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I'm a writer, a freelancer, a crafter, a nail polish mixatrix, a tea drinker, an unconventional life-liver, a journaling junkie, an introvert, a chronic-pain-sufferer, an idealist, a geek, a TV-lover. Welcome to my corner of the web!

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Sunday, September 23, 2012

Stories change because memories do

(borrowed from: http://hopeistheword.wordpress.com/2009/08/28/friday-felicities-2/)

The more I write, the more I think that everything is a story, and the universe is set up the way stories are set up, but it's such a huge story we don't really see most of it. I mean, why else would life suck sometimes, if not to thicken plot and test character?

And the longer I hold this idea, the more it changes how I see my past. Several times since moving back home, I've come up against the fact that people remember things differently. Not just a little differently, but wildly differently. I remember specific images from my time living in Scotland--light through chestnut trees, dafodylls all coming up in spring, the display case at Black's, the look of the sea when we walked home from that time we couldn't find our new school and got picked up by the cops. My sister, who was there through all of those moments, doesn't remember those same things about even those shared moments. She remembers digging things out of the mud across from where the daffodylls were, or getting stung on her leg by a bee while we walked home.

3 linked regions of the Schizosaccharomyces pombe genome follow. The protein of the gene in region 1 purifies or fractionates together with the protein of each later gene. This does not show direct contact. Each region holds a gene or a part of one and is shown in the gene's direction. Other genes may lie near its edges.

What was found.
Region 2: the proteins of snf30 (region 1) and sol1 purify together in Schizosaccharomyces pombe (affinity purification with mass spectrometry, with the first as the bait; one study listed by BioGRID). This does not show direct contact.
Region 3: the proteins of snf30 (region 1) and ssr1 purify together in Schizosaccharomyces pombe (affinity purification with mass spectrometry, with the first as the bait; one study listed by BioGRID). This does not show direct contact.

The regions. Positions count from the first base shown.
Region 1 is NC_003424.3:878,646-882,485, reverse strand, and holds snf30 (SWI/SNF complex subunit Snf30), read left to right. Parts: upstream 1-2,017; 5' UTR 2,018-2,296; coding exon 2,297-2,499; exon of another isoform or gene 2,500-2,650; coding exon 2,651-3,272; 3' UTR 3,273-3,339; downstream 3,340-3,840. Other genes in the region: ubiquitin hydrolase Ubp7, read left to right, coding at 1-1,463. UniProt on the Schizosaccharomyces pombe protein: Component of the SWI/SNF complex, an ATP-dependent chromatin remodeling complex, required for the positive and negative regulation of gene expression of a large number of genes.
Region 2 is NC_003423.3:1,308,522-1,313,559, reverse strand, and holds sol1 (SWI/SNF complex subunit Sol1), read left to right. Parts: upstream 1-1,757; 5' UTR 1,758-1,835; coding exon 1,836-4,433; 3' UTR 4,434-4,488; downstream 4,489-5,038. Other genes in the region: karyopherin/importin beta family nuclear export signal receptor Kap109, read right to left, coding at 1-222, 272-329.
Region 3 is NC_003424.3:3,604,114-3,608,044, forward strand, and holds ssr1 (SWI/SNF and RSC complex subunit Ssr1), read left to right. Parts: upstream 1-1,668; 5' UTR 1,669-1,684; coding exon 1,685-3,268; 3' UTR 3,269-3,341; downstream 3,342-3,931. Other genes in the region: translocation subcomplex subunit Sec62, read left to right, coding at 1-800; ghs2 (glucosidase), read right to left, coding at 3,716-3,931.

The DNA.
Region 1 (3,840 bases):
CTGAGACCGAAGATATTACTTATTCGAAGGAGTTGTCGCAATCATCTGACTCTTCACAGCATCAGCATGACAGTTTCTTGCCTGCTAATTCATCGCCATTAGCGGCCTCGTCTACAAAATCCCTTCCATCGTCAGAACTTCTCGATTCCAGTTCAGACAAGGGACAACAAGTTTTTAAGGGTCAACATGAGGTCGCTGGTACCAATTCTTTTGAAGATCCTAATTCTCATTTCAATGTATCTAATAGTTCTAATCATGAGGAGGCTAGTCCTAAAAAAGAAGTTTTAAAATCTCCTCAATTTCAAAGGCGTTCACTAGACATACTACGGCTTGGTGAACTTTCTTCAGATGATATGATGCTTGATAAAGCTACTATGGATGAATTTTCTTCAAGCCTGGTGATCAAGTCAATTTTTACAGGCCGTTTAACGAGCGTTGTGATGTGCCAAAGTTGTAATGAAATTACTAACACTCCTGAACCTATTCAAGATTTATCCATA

Just yesterday, we were talking about how hopelessly pigeon-toed I am, and how it was worse when I was a kid, and my dad didn't remember that he used to walk behind me and kick my heels to remind me to walk straight, but I remember it very clearly.

I think it's because we're all telling our own stories as we live them. We make sense of things, and we apply that sense to what's happening to us. We synthesize the information we have, and we form a narrative for our lives. So even the shared moments are different for each of us, because my dad and my sister and I were all in different points in our lives, thinking about different things, looking at different things, and then lived those different mindsets since then.

Our fictional lives we've built for ourselves are different.

And those fictional lives inform the stories we tell--literally for them, since we all talk about this stuff all the time, and for me, literally and expanded-definitionally in the short stories and novels I write. My world view is based on the magical look of sunshine through the trees, the way the clouds looked like dragons when I was six, the time I stood ankle-deep in cool snowmelt water and swore I saw fairies. On what the Highlands look like when the sun comes through the clouds when you're at the top of a mountain. On the feeling of euphoria when you come out from a power station deep underground. On the way I thought the cabbage farm across from our home in Japan was a wicked witch's garden, and how we dug a series of tunnels out of that hill with spoons to defend against her. On the taste of cherry blossoms and black sugar, the smell of Turkish food cooking, the taste of tea with milk and sugar, and having Hungarian goulash be one of our staple meals.

The stories I tell are based on the feeling of never quite belonging because your background is different from those around you and you remember things differently. On how stories we hear aren't necessarily the way things actually happened. On how legends are born, even if we don't want to remember things that way. On making sense of experience. On growing up somewhere you weren't born. On magical moments strung together into a life that makes sense.

What are your stories?

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